24°F (-4°C) 

24°F (-4°C)
Image Source: Houston Chronicles Website

On December 7, 2017, Houston experienced its first significant snowfall in several years. The winter storm, named Winter Storm Benji, brought frigid temperatures and snow to the city. 

The temperature dropped to a low of 24°F (-4°C), traffic problems, flight cancellations, and minute panic. The snowfall was significant, with some areas of Houston receiving up to 3 inches (7.6 cm) of snow. 

The snow and ice caused treacherous driving conditions and led to several car accidents. Many Houston residents were excited about the rare snowfall.

13°F (-11°C) 

13°F (-11°C)
Image Source: National Weather Service Website

In February 2021, a winter storm hit Texas, causing significant damage and power outages throughout the state. Houston wasn’t spared, with temperatures dropping to a low of 13°F (-11°C) and significant snow and ice accumulation throughout the city. 

The storm caused widespread power outages, leaving many Houston residents without heat or electricity for several days. 

The city has been working to improve its infrastructure and prepare for future extreme weather events to prevent similar damage in the future.

Other Notable Drops in Temperature 

December 23, 19896°F -14°CSchool closures and flight cancellations
January 19, 19407°F-14°CFrozen pipes and other weather-related damage
December 23, 19839°F -13°CDamage to infrastructure around the city
February 12, 189913°F-11°CRoad closures
Date Source: Current Results Website

What makes Houston cold?

What makes Houston cold
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Houston’s geographical location like its proximity to the Gulf of Mexico and its low latitude contribute to the cold winters the city experiences. Environmental factors like global warming also add to why Houston can get low temperatures.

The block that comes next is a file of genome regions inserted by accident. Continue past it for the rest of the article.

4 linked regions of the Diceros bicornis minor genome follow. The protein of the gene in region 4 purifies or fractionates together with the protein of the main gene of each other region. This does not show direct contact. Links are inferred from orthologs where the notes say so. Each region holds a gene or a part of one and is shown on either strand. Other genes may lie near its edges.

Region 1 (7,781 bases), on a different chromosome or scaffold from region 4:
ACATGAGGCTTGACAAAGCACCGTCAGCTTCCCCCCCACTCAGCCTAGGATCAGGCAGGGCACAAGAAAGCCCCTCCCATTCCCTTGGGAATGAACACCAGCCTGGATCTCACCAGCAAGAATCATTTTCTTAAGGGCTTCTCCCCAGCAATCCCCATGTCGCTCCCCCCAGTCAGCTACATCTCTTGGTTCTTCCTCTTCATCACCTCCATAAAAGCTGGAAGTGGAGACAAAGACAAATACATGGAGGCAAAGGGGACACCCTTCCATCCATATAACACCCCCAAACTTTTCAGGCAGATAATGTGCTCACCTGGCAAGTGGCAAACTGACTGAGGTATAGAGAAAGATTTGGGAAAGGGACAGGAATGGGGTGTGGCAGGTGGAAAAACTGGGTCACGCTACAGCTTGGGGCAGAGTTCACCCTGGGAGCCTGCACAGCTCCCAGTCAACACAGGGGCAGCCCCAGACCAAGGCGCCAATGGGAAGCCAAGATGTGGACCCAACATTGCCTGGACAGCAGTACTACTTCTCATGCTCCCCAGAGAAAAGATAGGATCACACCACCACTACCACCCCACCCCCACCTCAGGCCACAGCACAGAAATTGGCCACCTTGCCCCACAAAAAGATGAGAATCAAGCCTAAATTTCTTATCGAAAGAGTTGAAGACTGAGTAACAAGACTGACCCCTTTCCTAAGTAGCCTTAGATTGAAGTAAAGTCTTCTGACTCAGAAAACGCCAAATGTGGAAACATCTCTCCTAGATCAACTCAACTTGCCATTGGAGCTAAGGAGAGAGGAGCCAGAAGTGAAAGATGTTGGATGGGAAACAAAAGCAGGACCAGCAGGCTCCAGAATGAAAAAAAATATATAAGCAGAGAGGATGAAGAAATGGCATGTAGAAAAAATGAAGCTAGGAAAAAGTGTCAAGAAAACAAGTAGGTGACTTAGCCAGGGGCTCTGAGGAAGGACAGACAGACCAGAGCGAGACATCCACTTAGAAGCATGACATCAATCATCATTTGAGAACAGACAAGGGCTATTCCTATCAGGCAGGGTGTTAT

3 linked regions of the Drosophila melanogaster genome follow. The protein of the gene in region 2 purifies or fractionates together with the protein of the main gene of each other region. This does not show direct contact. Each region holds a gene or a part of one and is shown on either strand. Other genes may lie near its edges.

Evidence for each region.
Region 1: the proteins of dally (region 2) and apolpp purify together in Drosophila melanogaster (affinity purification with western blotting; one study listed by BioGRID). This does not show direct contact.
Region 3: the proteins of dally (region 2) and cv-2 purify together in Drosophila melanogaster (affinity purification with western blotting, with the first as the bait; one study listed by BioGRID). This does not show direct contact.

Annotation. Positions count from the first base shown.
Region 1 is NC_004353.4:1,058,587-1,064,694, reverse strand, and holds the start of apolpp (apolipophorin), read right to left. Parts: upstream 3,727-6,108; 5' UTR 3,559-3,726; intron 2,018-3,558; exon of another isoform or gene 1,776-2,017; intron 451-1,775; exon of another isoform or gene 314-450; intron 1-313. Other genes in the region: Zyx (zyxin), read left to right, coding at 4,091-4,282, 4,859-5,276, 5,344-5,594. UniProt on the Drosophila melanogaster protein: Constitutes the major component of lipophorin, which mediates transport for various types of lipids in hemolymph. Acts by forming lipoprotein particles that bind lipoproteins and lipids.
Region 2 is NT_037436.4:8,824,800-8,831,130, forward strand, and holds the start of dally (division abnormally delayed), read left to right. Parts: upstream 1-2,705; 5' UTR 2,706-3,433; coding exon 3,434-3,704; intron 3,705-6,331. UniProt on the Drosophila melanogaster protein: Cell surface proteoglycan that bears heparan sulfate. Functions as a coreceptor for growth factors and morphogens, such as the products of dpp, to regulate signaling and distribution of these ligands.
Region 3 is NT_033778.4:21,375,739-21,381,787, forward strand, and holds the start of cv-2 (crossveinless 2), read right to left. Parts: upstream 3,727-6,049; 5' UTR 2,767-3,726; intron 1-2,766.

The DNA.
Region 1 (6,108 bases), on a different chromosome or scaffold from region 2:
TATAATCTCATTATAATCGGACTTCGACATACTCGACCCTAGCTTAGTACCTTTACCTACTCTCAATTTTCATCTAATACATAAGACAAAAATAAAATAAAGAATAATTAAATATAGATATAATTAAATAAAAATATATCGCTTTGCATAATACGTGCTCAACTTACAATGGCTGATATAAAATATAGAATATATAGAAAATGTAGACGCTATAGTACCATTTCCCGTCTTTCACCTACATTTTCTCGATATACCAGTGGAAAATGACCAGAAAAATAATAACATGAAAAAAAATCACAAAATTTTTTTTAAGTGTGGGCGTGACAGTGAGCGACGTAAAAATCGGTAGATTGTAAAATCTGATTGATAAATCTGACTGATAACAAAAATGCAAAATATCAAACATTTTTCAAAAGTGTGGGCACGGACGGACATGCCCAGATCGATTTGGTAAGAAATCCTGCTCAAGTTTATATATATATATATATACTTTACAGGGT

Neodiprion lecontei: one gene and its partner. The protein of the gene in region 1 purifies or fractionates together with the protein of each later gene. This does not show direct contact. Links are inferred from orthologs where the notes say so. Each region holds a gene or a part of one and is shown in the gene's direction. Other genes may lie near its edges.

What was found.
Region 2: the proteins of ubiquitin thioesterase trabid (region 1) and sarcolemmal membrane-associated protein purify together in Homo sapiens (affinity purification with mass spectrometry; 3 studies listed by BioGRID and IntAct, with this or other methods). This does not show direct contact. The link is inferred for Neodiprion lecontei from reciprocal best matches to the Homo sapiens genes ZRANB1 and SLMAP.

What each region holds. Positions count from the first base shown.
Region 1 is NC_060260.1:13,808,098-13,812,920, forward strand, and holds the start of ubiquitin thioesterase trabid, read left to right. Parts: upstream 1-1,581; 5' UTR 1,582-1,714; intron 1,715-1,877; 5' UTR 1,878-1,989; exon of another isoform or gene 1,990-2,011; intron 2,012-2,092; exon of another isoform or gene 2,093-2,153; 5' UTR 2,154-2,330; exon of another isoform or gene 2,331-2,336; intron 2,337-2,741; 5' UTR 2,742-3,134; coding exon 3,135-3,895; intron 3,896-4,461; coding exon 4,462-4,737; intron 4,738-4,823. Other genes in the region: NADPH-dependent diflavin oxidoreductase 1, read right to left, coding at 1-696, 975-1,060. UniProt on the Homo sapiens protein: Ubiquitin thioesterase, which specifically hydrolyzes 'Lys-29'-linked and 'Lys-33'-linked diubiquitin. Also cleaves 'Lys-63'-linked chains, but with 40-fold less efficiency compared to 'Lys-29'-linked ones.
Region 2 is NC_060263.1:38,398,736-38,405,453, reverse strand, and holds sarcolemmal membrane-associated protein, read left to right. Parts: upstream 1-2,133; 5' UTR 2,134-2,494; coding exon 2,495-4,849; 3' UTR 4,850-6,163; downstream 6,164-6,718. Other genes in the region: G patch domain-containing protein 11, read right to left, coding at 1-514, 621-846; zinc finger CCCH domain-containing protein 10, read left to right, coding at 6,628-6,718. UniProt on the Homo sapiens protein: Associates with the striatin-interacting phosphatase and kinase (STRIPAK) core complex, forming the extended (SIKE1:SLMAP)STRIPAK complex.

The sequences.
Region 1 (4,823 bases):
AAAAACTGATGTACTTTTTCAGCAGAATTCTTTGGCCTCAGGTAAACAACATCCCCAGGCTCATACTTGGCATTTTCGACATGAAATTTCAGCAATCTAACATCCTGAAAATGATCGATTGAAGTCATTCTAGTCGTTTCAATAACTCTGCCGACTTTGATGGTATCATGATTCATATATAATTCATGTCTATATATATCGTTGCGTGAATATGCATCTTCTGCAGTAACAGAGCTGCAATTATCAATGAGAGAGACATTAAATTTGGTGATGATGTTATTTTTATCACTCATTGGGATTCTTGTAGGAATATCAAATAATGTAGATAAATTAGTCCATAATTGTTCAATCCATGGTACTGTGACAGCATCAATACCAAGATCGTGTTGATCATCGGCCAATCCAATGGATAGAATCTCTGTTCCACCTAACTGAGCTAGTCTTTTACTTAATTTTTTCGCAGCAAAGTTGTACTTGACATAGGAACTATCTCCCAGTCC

Houston’s location on the Gulf of Mexico makes it vulnerable to cold fronts that move southward from the northern part of the country. They can bring frigid air masses that cause temperatures to drop rapidly and wintry precipitation such as snow, sleet, and freezing rain.

Houston’s location at a relatively low latitude means that it receives less direct sunlight during the winter months compared to cities located further north. This can contribute to colder temperatures and shorter daylight hours during the winter months.

The polar vortex is a cold low-pressure area that sits over the Arctic region. Climate change has caused the vortex to become weaker and more unstable, leading to more frequent outbreaks of cold air in Southern regions like Houston. 

How can you deal with the cold in Houston?  

How can you deal with the cold in Houston
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Houston may not be known for its harsh winter weather, but it’s important to take steps to stay warm and safe during colder temperatures. Here are some tips to help you prepare:

  • Dress warm: While heavy parkas and insulated snow boots might be necessary in colder climates, they may be too bulky and heavy for Houston’s mild winters. Instead, opt for lighter-weight jackets, hats, and gloves.
  • Protect your home:  Seal any drafts around windows and doors, and consider installing weather stripping to keep cold air out. Insulating your pipes can also help prevent them from freezing and bursting.
  • Use heating sources: Space heaters and fireplaces can be good ways to provide targeted warmth in specific areas of your home. 
  • Drive carefully: Drive slowly and keep a safe distance from others. If conditions are too risky, pull over and wait it out. Be aware of weather-related road closures or hazards. 
  • Bring pets inside: Prolonged exposure to cold temperatures can cause hypothermia and frostbite. If your pet stays outside, an elevated, insulated and enclosed shelter with blankets or a heated bed can help them stay comfortable.
  • Make an emergency kit: You should have enough supplies to sustain you and your family for at least three days, including food, water, a first aid kit, medication, a battery-powered radio, and a flashlight with extra batteries.
  • Stay Informed: Check local news and weather reports for updates on any potential cold snaps or winter storms.